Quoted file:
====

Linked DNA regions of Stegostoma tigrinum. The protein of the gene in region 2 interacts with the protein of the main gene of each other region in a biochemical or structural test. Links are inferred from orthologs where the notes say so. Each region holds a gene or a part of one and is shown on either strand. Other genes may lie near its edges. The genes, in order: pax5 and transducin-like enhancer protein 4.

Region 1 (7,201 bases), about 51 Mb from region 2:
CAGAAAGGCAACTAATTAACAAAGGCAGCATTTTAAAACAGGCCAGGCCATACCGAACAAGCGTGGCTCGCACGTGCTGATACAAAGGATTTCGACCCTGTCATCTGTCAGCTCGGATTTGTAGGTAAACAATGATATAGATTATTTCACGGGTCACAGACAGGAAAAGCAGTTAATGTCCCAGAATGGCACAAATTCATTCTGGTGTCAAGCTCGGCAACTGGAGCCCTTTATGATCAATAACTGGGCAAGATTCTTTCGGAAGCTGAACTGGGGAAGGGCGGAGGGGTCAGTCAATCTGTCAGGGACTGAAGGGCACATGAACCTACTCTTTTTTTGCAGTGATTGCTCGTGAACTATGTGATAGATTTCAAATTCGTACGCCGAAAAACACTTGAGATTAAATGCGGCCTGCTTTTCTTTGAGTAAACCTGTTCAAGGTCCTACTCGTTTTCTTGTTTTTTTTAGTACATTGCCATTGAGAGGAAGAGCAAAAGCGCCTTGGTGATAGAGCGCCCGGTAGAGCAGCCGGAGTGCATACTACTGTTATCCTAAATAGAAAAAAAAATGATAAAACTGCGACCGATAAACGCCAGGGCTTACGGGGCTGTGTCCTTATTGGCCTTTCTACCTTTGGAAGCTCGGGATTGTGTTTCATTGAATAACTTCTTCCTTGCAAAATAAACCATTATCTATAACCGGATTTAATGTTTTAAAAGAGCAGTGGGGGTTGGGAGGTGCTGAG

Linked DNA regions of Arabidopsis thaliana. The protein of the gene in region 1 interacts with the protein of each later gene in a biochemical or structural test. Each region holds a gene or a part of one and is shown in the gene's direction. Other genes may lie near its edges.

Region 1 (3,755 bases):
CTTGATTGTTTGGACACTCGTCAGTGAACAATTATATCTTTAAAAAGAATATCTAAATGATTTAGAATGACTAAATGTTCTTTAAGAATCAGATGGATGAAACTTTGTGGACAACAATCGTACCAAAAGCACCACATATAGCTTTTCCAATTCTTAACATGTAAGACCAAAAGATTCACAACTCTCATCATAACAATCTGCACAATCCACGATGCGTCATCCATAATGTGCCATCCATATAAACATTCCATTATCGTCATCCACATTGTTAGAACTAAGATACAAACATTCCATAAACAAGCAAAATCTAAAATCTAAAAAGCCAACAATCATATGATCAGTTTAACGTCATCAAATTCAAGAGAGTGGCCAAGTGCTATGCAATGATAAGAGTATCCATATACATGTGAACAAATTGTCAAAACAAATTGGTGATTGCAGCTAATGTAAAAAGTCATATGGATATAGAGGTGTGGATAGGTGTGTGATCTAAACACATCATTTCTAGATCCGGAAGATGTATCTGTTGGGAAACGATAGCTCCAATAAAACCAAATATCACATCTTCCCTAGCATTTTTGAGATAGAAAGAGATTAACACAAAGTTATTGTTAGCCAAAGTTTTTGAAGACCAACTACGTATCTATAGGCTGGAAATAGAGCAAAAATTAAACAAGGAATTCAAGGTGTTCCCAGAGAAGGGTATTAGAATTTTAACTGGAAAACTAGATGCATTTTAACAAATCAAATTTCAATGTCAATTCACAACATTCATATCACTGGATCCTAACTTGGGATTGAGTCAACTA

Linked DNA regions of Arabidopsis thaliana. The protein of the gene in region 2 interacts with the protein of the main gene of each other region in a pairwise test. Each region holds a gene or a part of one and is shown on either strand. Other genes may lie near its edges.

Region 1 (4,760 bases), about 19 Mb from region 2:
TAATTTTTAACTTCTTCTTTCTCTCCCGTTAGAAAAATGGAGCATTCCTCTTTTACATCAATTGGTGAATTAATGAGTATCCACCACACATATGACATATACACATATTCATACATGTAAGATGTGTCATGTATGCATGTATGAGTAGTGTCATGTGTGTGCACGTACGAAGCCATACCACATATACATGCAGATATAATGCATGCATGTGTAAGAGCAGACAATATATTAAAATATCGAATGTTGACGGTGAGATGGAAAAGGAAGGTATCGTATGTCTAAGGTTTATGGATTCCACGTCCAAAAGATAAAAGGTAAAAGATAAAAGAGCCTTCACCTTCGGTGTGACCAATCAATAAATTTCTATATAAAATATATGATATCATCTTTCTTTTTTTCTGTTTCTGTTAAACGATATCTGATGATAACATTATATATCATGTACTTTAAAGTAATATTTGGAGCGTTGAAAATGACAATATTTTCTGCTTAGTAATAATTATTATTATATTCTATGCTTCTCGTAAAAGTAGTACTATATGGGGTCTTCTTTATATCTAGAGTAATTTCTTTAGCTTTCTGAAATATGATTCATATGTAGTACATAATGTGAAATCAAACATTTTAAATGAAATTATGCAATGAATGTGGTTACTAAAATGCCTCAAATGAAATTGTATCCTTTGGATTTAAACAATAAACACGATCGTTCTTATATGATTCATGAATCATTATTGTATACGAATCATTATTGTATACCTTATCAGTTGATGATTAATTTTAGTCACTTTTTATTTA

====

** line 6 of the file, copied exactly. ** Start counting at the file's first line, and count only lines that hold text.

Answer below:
CTTGATTGTTTGGACACTCGTCAGTGAACAATTATATCTTTAAAAAGAATATCTAAATGATTTAGAATGACTAAATGTTCTTTAAGAATCAGATGGATGAAACTTTGTGGACAACAATCGTACCAAAAGCACCACATATAGCTTTTCCAATTCTTAACATGTAAGACCAAAAGATTCACAACTCTCATCATAACAATCTGCACAATCCACGATGCGTCATCCATAATGTGCCATCCATATAAACATTCCATTATCGTCATCCACATTGTTAGAACTAAGATACAAACATTCCATAAACAAGCAAAATCTAAAATCTAAAAAGCCAACAATCATATGATCAGTTTAACGTCATCAAATTCAAGAGAGTGGCCAAGTGCTATGCAATGATAAGAGTATCCATATACATGTGAACAAATTGTCAAAACAAATTGGTGATTGCAGCTAATGTAAAAAGTCATATGGATATAGAGGTGTGGATAGGTGTGTGATCTAAACACATCATTTCTAGATCCGGAAGATGTATCTGTTGGGAAACGATAGCTCCAATAAAACCAAATATCACATCTTCCCTAGCATTTTTGAGATAGAAAGAGATTAACACAAAGTTATTGTTAGCCAAAGTTTTTGAAGACCAACTACGTATCTATAGGCTGGAAATAGAGCAAAAATTAAACAAGGAATTCAAGGTGTTCCCAGAGAAGGGTATTAGAATTTTAACTGGAAAACTAGATGCATTTTAACAAATCAAATTTCAATGTCAATTCACAACATTCATATCACTGGATCCTAACTTGGGATTGAGTCAACTA